You can do this!

Laura ~ your organizing girlfriend

“Clear your environment so you can clear your mind and move forward.”

That’s what I’ve been saying since I started my business almost two years ago. I’m wondering if the opposite is also true. “Clear your mind so you can clear your environment and move forward.”

For me, if I’m sitting in a cluttered room, I can’t relax. It’s like sitting in the middle of a “to do” list. How can you relax with everything around you yelling at you to get up and get it done? But that’s just me. I have to clear my environment first.

There are others who need to clear their mind first. Their space cannot change without changing their thinking first. Let’s start with the “why?” Why does “stuff” bring you comfort . . . until it doesn’t? What emotions are holding you back from decluttering? I’m going to start a short series of blogs on “Decluttering Why’s” a.k.a. “Decluttering Wise” Today we’ll start with a pretty prevalent plight: Perfectionism

Perfectionism can be a tough weight to carry around Are you afraid of making a mistake as you declutter? Will you get rid of something that you may need later? The real answer is, Probably. Let’s unpack how we deal with myth of being perfect in our decluttering.

There is a school of thought that says “When in doubt, throw it out.”

Um. No.

There is another school of thought that says if you don’t know whether or not you should keep something, put it in a box, tape it up and date it six months into the future. On that date, if you haven’t needed or wanted anything out of the box, then you can toss/donate it.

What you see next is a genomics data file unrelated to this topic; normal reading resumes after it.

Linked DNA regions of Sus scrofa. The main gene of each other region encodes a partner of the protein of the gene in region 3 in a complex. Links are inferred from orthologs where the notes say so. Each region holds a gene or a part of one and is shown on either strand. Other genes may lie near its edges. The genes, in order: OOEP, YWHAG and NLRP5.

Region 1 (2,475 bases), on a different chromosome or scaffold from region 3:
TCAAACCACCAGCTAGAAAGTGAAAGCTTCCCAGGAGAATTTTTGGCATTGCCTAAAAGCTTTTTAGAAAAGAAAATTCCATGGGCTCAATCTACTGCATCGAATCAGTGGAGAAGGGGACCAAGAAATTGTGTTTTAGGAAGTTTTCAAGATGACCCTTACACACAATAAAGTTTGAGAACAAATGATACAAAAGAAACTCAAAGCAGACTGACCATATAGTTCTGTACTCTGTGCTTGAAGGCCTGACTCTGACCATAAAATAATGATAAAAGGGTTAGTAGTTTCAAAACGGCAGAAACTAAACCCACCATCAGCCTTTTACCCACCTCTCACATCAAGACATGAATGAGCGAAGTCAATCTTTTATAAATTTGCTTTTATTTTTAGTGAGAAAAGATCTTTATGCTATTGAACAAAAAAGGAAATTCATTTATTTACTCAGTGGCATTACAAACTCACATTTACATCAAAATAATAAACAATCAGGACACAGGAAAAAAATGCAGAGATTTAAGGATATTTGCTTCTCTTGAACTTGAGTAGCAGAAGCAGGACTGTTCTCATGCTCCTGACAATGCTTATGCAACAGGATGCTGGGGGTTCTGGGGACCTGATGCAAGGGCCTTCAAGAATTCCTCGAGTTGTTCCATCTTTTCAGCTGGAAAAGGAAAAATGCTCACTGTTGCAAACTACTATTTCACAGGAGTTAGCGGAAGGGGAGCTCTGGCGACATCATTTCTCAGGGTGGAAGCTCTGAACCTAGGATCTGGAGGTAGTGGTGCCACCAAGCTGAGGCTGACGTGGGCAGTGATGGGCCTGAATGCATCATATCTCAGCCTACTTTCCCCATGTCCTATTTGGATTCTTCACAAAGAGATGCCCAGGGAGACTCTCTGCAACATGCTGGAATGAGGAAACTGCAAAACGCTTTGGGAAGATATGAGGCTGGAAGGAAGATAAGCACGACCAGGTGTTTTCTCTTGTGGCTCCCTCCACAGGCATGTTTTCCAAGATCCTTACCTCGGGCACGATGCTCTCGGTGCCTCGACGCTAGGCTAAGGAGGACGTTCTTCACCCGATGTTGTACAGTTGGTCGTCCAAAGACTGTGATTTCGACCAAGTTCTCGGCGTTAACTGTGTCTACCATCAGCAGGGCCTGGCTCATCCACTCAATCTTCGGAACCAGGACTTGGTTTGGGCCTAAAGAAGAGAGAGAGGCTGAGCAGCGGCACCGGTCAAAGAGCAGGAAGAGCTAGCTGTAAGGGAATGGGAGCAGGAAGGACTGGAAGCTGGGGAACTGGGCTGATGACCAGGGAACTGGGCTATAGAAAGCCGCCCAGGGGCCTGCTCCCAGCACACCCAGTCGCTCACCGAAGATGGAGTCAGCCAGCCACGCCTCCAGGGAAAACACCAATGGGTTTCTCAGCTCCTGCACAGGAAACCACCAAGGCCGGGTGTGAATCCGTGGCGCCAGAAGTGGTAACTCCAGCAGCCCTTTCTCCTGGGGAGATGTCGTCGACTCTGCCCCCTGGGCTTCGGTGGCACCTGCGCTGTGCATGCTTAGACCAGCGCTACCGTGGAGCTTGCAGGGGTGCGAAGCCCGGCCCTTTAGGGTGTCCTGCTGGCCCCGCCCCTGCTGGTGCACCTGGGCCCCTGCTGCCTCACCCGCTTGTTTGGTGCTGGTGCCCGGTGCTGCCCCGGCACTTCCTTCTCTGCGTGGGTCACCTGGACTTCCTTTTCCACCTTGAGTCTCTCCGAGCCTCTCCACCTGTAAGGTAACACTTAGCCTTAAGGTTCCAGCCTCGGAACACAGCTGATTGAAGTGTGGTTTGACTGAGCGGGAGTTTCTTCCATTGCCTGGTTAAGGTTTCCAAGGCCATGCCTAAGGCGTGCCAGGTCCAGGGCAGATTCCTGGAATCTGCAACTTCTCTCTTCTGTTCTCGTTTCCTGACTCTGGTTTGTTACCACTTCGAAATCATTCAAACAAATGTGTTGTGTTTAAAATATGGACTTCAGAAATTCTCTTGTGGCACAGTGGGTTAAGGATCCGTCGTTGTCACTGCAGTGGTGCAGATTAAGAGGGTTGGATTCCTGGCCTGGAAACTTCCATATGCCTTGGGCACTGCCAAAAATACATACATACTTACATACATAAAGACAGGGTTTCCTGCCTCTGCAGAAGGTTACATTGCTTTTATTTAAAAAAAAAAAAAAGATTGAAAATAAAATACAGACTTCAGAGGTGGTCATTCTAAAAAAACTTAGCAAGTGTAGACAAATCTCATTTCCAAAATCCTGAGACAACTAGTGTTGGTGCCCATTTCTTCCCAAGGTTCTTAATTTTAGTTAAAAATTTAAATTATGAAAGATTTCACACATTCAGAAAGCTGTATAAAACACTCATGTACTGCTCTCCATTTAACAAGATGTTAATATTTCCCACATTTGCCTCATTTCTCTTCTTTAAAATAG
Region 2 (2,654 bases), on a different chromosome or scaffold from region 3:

Again. No.

These two options will stop a perfectionist in their tracks. Decluttering items, especially sentimental items, is not like purging your fridge of spoiled fruit. If you’re not sure what to do with sentimental items, may I suggest this school of though:

When in doubt, KEEP IT.

Don’t put it in a box out of sight. If you do, the moment you unbox it, it will become precious again, like a long-lost friend. Keep it in sight. Decluttering is cyclical. You will continue to revisit these items and will continue to make choices to cull some out. The further away you get from the sentimental time associated with them, the more clear these choices will become. Give away only what is clear to you today.

Decluttering is like a muscle. Sentimental items are the 100 lb. weights. Work up to it and give yourself lots of grace.

We all make decluttering mistakes from time to time. The goal is to move on from those mistakes. Forgive yourself for those times you tossed something you later wanted back momentarily. (Momentarily is the key here. “Darn, I gave away that scarf. It would have looked good with this outfit. Oh well. I’ll use another one instead.”) Know that that might happen again. And be kind to yourself if it does. When I start getting down on myself, my husband says, “Hey! Don’t talk about my wife that way!” It’s a good reminder that our self-talk should be as kind as the way we treat others. That’s a hard habit to break, but do try. You are worth it.

“I will be patient with myself as I develop into the person I am meant to be. Being perfect is not the goal. Continuing to grow in a positive direction is the goal.” Unknown

You can do this!

Laura ~ your organizing girlfriend